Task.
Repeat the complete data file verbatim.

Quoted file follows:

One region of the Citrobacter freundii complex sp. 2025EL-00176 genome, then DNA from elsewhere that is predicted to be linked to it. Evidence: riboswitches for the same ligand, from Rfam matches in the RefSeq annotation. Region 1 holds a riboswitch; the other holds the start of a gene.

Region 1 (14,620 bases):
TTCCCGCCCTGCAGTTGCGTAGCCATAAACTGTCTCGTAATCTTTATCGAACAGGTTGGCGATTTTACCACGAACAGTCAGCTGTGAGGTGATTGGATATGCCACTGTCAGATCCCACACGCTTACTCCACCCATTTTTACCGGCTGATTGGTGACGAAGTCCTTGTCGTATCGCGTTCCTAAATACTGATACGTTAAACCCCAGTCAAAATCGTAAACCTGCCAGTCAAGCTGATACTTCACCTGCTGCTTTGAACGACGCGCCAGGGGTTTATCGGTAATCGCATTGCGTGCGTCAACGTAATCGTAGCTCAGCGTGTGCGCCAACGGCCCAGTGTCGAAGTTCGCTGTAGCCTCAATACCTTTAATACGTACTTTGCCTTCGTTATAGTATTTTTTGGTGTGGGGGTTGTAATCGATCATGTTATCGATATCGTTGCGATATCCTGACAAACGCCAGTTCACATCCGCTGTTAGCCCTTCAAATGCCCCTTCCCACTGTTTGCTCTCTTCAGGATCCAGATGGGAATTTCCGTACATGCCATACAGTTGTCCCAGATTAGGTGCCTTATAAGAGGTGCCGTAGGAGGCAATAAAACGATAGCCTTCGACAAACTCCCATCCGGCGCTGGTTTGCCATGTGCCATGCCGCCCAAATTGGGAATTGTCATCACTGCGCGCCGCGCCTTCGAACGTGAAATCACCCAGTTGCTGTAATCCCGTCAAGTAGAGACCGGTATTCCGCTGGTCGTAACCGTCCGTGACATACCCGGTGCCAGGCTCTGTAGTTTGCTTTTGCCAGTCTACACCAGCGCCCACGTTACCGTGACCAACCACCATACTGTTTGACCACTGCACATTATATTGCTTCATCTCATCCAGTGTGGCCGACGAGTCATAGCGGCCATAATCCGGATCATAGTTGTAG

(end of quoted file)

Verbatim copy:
One region of the Citrobacter freundii complex sp. 2025EL-00176 genome, then DNA from elsewhere that is predicted to be linked to it. Evidence: riboswitches for the same ligand, from Rfam matches in the RefSeq annotation. Region 1 holds a riboswitch; the other holds the start of a gene.

Region 1 (14,620 bases):
TTCCCGCCCTGCAGTTGCGTAGCCATAAACTGTCTCGTAATCTTTATCGAACAGGTTGGCGATTTTACCACGAACAGTCAGCTGTGAGGTGATTGGATATGCCACTGTCAGATCCCACACGCTTACTCCACCCATTTTTACCGGCTGATTGGTGACGAAGTCCTTGTCGTATCGCGTTCCTAAATACTGATACGTTAAACCCCAGTCAAAATCGTAAACCTGCCAGTCAAGCTGATACTTCACCTGCTGCTTTGAACGACGCGCCAGGGGTTTATCGGTAATCGCATTGCGTGCGTCAACGTAATCGTAGCTCAGCGTGTGCGCCAACGGCCCAGTGTCGAAGTTCGCTGTAGCCTCAATACCTTTAATACGTACTTTGCCTTCGTTATAGTATTTTTTGGTGTGGGGGTTGTAATCGATCATGTTATCGATATCGTTGCGATATCCTGACAAACGCCAGTTCACATCCGCTGTTAGCCCTTCAAATGCCCCTTCCCACTGTTTGCTCTCTTCAGGATCCAGATGGGAATTTCCGTACATGCCATACAGTTGTCCCAGATTAGGTGCCTTATAAGAGGTGCCGTAGGAGGCAATAAAACGATAGCCTTCGACAAACTCCCATCCGGCGCTGGTTTGCCATGTGCCATGCCGCCCAAATTGGGAATTGTCATCACTGCGCGCCGCGCCTTCGAACGTGAAATCACCCAGTTGCTGTAATCCCGTCAAGTAGAGACCGGTATTCCGCTGGTCGTAACCGTCCGTGACATACCCGGTGCCAGGCTCTGTAGTTTGCTTTTGCCAGTCTACACCAGCGCCCACGTTACCGTGACCAACCACCATACTGTTTGACCACTGCACATTATATTGCTTCATCTCATCCAGTGTGGCCGACGAGTCATAGCGGCCATAATCCGGATCATAGTTGTAG